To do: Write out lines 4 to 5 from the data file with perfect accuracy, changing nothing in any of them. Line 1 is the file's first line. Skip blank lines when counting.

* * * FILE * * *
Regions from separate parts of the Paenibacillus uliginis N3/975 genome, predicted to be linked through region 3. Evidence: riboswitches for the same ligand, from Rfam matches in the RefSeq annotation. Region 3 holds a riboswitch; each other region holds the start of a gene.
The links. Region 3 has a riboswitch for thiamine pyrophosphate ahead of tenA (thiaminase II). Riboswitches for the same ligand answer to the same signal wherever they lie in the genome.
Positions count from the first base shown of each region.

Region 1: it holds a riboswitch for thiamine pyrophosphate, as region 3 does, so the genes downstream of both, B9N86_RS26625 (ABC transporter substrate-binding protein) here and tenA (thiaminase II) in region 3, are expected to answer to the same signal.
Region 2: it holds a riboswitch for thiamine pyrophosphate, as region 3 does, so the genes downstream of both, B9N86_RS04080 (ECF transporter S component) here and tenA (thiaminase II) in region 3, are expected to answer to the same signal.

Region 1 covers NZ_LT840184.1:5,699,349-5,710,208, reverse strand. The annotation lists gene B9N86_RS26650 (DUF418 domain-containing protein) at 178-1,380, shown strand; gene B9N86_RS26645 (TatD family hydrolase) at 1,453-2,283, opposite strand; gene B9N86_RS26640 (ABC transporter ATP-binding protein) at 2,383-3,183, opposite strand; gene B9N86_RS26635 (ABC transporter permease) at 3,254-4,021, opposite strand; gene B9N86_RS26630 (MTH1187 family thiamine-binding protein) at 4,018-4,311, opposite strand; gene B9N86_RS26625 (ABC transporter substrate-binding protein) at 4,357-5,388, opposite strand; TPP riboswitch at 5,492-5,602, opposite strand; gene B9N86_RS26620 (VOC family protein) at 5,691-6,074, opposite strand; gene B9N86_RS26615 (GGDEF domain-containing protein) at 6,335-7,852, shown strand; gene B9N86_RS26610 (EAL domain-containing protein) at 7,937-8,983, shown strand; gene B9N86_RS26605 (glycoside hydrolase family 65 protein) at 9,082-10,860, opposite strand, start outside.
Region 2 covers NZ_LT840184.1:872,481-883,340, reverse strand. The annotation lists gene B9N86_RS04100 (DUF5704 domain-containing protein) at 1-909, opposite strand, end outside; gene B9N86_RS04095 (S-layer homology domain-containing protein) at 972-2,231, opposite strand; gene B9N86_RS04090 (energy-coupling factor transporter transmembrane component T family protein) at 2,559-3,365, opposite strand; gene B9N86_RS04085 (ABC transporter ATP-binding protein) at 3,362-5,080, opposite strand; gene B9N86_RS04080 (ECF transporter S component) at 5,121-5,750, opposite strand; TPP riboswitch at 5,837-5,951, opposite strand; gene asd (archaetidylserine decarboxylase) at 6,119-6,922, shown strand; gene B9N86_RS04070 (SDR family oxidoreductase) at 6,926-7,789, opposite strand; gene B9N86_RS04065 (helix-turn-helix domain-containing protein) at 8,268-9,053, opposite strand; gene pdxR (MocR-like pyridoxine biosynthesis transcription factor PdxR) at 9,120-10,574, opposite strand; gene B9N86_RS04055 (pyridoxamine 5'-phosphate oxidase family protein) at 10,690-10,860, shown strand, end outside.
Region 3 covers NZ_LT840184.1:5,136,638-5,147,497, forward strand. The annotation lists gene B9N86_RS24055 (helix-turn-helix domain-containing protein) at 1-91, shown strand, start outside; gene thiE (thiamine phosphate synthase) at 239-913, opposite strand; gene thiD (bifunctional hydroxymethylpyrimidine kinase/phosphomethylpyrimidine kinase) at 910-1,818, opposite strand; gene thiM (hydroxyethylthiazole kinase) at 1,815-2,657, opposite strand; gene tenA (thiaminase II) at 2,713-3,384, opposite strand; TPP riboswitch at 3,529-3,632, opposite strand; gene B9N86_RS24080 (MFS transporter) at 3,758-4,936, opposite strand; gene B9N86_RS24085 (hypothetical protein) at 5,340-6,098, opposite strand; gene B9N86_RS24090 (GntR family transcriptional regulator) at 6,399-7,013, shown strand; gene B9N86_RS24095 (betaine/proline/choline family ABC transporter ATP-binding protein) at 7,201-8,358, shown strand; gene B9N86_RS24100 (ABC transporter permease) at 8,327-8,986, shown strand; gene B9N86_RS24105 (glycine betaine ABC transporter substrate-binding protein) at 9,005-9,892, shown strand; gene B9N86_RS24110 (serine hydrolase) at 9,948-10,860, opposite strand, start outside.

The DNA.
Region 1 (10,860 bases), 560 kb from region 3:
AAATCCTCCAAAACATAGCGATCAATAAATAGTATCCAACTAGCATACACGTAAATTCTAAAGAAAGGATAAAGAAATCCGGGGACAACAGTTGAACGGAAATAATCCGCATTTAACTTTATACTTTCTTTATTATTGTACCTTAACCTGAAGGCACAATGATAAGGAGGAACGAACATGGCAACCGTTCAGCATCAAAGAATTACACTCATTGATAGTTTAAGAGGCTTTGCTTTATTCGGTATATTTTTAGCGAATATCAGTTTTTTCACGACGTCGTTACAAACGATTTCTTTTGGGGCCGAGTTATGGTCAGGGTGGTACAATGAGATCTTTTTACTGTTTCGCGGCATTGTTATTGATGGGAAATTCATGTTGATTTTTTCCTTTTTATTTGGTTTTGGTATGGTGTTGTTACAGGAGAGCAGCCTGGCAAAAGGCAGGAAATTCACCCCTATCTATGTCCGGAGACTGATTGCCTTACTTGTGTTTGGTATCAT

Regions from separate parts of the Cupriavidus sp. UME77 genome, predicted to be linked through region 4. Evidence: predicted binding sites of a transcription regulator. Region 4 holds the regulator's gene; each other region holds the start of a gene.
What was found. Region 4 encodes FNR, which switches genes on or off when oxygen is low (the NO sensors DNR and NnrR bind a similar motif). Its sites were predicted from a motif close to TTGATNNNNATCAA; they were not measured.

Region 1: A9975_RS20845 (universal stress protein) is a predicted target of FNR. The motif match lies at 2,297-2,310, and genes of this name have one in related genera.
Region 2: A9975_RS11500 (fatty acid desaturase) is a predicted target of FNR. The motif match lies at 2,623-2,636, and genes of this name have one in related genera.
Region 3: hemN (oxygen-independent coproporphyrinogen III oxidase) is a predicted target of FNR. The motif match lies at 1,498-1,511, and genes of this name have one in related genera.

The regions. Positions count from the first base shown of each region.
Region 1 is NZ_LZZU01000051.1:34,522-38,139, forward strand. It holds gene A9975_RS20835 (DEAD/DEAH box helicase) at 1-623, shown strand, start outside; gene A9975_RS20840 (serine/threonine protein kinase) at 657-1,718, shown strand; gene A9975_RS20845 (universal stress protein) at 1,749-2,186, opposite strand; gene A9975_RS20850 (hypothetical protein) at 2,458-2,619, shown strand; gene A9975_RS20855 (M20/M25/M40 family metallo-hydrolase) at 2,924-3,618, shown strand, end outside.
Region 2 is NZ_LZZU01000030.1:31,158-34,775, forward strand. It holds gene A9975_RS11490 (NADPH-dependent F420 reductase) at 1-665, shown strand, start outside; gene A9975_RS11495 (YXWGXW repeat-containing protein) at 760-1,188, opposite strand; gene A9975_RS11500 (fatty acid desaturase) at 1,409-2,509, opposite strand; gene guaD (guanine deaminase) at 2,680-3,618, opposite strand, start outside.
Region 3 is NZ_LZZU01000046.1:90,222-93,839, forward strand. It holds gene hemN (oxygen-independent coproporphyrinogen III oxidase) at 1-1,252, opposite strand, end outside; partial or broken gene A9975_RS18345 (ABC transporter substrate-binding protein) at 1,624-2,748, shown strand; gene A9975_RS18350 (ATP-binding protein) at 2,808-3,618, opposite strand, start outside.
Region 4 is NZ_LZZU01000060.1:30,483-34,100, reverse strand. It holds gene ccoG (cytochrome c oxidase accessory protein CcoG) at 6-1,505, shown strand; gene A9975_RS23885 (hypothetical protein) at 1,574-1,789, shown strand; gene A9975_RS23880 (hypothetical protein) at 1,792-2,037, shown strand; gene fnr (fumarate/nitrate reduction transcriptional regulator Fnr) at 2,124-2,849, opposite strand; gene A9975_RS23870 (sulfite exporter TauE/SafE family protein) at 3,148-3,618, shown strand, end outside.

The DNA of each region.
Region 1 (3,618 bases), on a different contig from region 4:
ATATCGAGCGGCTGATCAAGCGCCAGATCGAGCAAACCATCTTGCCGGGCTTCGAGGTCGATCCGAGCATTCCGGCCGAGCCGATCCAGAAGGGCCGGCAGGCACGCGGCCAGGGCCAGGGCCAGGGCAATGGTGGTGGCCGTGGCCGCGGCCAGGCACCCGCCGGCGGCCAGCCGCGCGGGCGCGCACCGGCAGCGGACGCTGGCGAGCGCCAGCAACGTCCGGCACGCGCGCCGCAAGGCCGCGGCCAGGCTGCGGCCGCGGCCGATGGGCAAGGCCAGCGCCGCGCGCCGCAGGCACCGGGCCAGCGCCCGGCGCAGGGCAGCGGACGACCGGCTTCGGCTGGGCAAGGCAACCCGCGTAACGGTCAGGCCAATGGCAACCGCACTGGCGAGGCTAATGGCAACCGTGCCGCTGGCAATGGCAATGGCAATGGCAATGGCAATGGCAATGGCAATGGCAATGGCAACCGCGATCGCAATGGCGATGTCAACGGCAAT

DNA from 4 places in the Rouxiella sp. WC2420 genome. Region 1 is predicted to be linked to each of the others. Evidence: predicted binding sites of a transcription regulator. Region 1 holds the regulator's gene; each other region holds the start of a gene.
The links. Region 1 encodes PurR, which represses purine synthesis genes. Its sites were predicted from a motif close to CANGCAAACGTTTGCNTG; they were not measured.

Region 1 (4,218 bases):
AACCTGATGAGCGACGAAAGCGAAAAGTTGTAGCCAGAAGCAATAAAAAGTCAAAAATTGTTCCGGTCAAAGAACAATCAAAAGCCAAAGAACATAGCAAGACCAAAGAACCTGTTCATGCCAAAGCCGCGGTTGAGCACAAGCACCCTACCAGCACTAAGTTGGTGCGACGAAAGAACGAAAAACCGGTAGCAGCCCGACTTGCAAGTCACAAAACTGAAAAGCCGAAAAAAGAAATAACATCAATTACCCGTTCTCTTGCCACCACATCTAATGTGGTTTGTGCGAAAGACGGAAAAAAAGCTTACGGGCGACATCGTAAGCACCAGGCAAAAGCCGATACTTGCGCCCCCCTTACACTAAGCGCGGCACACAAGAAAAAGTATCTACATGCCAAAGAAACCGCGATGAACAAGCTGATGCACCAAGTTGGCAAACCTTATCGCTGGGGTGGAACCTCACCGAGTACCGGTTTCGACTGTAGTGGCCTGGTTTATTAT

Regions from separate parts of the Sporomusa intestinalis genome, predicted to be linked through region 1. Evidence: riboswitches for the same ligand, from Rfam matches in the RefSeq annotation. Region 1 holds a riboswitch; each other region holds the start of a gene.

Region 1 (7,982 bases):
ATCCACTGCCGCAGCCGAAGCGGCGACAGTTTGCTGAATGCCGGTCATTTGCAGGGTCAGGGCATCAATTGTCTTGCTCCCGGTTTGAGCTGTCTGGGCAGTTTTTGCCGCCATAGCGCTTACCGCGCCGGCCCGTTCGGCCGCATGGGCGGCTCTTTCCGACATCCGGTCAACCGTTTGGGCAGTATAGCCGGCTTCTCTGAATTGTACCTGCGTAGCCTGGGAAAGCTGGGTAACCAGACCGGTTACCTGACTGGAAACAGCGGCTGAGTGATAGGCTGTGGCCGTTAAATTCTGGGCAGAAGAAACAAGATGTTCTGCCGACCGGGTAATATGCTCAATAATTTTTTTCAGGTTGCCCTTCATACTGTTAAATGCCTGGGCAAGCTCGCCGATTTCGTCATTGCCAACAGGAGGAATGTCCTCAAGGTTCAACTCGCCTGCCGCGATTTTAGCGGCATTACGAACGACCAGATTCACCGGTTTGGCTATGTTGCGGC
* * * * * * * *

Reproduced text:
Region 1: it holds a riboswitch for thiamine pyrophosphate, as region 3 does, so the genes downstream of both, B9N86_RS26625 (ABC transporter substrate-binding protein) here and tenA (thiaminase II) in region 3, are expected to answer to the same signal.
Region 2: it holds a riboswitch for thiamine pyrophosphate, as region 3 does, so the genes downstream of both, B9N86_RS04080 (ECF transporter S component) here and tenA (thiaminase II) in region 3, are expected to answer to the same signal.